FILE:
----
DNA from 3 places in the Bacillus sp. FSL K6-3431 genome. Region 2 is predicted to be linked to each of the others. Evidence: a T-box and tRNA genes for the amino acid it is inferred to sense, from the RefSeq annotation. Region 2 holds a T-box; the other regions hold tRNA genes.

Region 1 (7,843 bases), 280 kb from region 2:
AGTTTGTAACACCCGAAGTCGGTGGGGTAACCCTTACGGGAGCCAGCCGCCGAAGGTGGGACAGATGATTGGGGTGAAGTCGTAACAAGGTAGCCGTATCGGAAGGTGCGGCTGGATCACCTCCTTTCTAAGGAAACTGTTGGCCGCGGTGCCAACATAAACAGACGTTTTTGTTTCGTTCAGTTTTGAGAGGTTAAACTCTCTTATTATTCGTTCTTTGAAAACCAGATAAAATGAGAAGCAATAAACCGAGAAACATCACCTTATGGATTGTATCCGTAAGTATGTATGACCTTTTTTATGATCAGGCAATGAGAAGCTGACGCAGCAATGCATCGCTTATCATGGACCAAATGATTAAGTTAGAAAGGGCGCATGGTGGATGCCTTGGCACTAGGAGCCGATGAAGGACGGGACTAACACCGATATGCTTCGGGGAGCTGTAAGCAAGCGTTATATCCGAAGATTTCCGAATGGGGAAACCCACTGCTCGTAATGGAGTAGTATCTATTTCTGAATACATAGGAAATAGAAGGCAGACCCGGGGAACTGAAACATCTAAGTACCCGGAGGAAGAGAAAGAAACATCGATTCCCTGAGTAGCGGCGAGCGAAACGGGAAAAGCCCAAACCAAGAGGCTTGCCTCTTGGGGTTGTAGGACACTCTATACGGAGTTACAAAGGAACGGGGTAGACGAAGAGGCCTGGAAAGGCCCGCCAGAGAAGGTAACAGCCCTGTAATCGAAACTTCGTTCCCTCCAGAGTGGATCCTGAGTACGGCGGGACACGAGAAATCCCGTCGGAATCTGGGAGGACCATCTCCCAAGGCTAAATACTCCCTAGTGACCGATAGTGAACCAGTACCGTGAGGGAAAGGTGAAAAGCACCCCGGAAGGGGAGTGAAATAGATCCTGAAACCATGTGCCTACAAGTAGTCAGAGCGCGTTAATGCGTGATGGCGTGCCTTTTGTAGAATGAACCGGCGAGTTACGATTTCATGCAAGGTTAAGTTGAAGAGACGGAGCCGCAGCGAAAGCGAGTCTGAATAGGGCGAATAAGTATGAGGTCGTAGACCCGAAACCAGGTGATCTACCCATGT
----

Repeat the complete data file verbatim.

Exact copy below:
DNA from 3 places in the Bacillus sp. FSL K6-3431 genome. Region 2 is predicted to be linked to each of the others. Evidence: a T-box and tRNA genes for the amino acid it is inferred to sense, from the RefSeq annotation. Region 2 holds a T-box; the other regions hold tRNA genes.

Region 1 (7,843 bases), 280 kb from region 2:
AGTTTGTAACACCCGAAGTCGGTGGGGTAACCCTTACGGGAGCCAGCCGCCGAAGGTGGGACAGATGATTGGGGTGAAGTCGTAACAAGGTAGCCGTATCGGAAGGTGCGGCTGGATCACCTCCTTTCTAAGGAAACTGTTGGCCGCGGTGCCAACATAAACAGACGTTTTTGTTTCGTTCAGTTTTGAGAGGTTAAACTCTCTTATTATTCGTTCTTTGAAAACCAGATAAAATGAGAAGCAATAAACCGAGAAACATCACCTTATGGATTGTATCCGTAAGTATGTATGACCTTTTTTATGATCAGGCAATGAGAAGCTGACGCAGCAATGCATCGCTTATCATGGACCAAATGATTAAGTTAGAAAGGGCGCATGGTGGATGCCTTGGCACTAGGAGCCGATGAAGGACGGGACTAACACCGATATGCTTCGGGGAGCTGTAAGCAAGCGTTATATCCGAAGATTTCCGAATGGGGAAACCCACTGCTCGTAATGGAGTAGTATCTATTTCTGAATACATAGGAAATAGAAGGCAGACCCGGGGAACTGAAACATCTAAGTACCCGGAGGAAGAGAAAGAAACATCGATTCCCTGAGTAGCGGCGAGCGAAACGGGAAAAGCCCAAACCAAGAGGCTTGCCTCTTGGGGTTGTAGGACACTCTATACGGAGTTACAAAGGAACGGGGTAGACGAAGAGGCCTGGAAAGGCCCGCCAGAGAAGGTAACAGCCCTGTAATCGAAACTTCGTTCCCTCCAGAGTGGATCCTGAGTACGGCGGGACACGAGAAATCCCGTCGGAATCTGGGAGGACCATCTCCCAAGGCTAAATACTCCCTAGTGACCGATAGTGAACCAGTACCGTGAGGGAAAGGTGAAAAGCACCCCGGAAGGGGAGTGAAATAGATCCTGAAACCATGTGCCTACAAGTAGTCAGAGCGCGTTAATGCGTGATGGCGTGCCTTTTGTAGAATGAACCGGCGAGTTACGATTTCATGCAAGGTTAAGTTGAAGAGACGGAGCCGCAGCGAAAGCGAGTCTGAATAGGGCGAATAAGTATGAGGTCGTAGACCCGAAACCAGGTGATCTACCCATGT